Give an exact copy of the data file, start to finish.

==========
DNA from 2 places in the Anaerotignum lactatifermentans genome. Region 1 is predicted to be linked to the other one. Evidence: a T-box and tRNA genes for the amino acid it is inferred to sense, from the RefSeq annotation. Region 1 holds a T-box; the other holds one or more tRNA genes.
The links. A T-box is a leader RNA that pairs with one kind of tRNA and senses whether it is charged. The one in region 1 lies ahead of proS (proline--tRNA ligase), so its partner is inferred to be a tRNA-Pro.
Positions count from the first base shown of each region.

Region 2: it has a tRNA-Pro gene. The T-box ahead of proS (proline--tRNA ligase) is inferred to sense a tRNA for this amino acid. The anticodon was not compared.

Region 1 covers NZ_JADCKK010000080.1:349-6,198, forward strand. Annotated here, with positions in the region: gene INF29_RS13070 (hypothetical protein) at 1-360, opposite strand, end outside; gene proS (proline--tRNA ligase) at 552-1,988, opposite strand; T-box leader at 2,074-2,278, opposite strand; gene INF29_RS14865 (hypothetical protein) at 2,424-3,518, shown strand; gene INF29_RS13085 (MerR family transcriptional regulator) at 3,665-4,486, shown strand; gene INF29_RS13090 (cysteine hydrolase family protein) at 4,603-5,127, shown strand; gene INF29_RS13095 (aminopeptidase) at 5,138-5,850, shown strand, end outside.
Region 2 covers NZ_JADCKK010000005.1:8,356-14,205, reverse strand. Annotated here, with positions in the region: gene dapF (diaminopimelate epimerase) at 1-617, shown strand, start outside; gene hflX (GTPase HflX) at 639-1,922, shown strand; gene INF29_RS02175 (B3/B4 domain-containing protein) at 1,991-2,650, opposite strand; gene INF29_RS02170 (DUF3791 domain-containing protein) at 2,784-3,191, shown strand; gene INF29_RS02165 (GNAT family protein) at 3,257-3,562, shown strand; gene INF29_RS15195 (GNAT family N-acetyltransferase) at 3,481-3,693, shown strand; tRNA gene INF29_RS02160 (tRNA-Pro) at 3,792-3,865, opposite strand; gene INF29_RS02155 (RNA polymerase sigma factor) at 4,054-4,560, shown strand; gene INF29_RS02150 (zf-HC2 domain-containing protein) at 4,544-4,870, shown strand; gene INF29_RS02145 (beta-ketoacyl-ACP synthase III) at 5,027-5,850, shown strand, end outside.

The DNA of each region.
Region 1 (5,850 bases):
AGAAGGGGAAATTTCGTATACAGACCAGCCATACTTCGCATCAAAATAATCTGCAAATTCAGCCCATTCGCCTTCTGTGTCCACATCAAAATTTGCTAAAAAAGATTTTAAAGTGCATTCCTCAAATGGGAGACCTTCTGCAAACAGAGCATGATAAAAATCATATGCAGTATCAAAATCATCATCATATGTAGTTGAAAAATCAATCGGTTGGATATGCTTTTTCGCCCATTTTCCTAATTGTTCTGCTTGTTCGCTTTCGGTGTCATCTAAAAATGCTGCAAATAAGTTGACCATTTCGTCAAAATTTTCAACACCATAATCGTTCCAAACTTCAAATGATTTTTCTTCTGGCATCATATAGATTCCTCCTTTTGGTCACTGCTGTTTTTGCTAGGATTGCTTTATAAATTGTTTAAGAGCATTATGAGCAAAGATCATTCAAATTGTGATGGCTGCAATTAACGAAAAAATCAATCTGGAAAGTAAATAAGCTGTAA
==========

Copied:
DNA from 2 places in the Anaerotignum lactatifermentans genome. Region 1 is predicted to be linked to the other one. Evidence: a T-box and tRNA genes for the amino acid it is inferred to sense, from the RefSeq annotation. Region 1 holds a T-box; the other holds one or more tRNA genes.
The links. A T-box is a leader RNA that pairs with one kind of tRNA and senses whether it is charged. The one in region 1 lies ahead of proS (proline--tRNA ligase), so its partner is inferred to be a tRNA-Pro.
Positions count from the first base shown of each region.

Region 2: it has a tRNA-Pro gene. The T-box ahead of proS (proline--tRNA ligase) is inferred to sense a tRNA for this amino acid. The anticodon was not compared.

Region 1 covers NZ_JADCKK010000080.1:349-6,198, forward strand. Annotated here, with positions in the region: gene INF29_RS13070 (hypothetical protein) at 1-360, opposite strand, end outside; gene proS (proline--tRNA ligase) at 552-1,988, opposite strand; T-box leader at 2,074-2,278, opposite strand; gene INF29_RS14865 (hypothetical protein) at 2,424-3,518, shown strand; gene INF29_RS13085 (MerR family transcriptional regulator) at 3,665-4,486, shown strand; gene INF29_RS13090 (cysteine hydrolase family protein) at 4,603-5,127, shown strand; gene INF29_RS13095 (aminopeptidase) at 5,138-5,850, shown strand, end outside.
Region 2 covers NZ_JADCKK010000005.1:8,356-14,205, reverse strand. Annotated here, with positions in the region: gene dapF (diaminopimelate epimerase) at 1-617, shown strand, start outside; gene hflX (GTPase HflX) at 639-1,922, shown strand; gene INF29_RS02175 (B3/B4 domain-containing protein) at 1,991-2,650, opposite strand; gene INF29_RS02170 (DUF3791 domain-containing protein) at 2,784-3,191, shown strand; gene INF29_RS02165 (GNAT family protein) at 3,257-3,562, shown strand; gene INF29_RS15195 (GNAT family N-acetyltransferase) at 3,481-3,693, shown strand; tRNA gene INF29_RS02160 (tRNA-Pro) at 3,792-3,865, opposite strand; gene INF29_RS02155 (RNA polymerase sigma factor) at 4,054-4,560, shown strand; gene INF29_RS02150 (zf-HC2 domain-containing protein) at 4,544-4,870, shown strand; gene INF29_RS02145 (beta-ketoacyl-ACP synthase III) at 5,027-5,850, shown strand, end outside.

The DNA of each region.
Region 1 (5,850 bases):
AGAAGGGGAAATTTCGTATACAGACCAGCCATACTTCGCATCAAAATAATCTGCAAATTCAGCCCATTCGCCTTCTGTGTCCACATCAAAATTTGCTAAAAAAGATTTTAAAGTGCATTCCTCAAATGGGAGACCTTCTGCAAACAGAGCATGATAAAAATCATATGCAGTATCAAAATCATCATCATATGTAGTTGAAAAATCAATCGGTTGGATATGCTTTTTCGCCCATTTTCCTAATTGTTCTGCTTGTTCGCTTTCGGTGTCATCTAAAAATGCTGCAAATAAGTTGACCATTTCGTCAAAATTTTCAACACCATAATCGTTCCAAACTTCAAATGATTTTTCTTCTGGCATCATATAGATTCCTCCTTTTGGTCACTGCTGTTTTTGCTAGGATTGCTTTATAAATTGTTTAAGAGCATTATGAGCAAAGATCATTCAAATTGTGATGGCTGCAATTAACGAAAAAATCAATCTGGAAAGTAAATAAGCTGTAA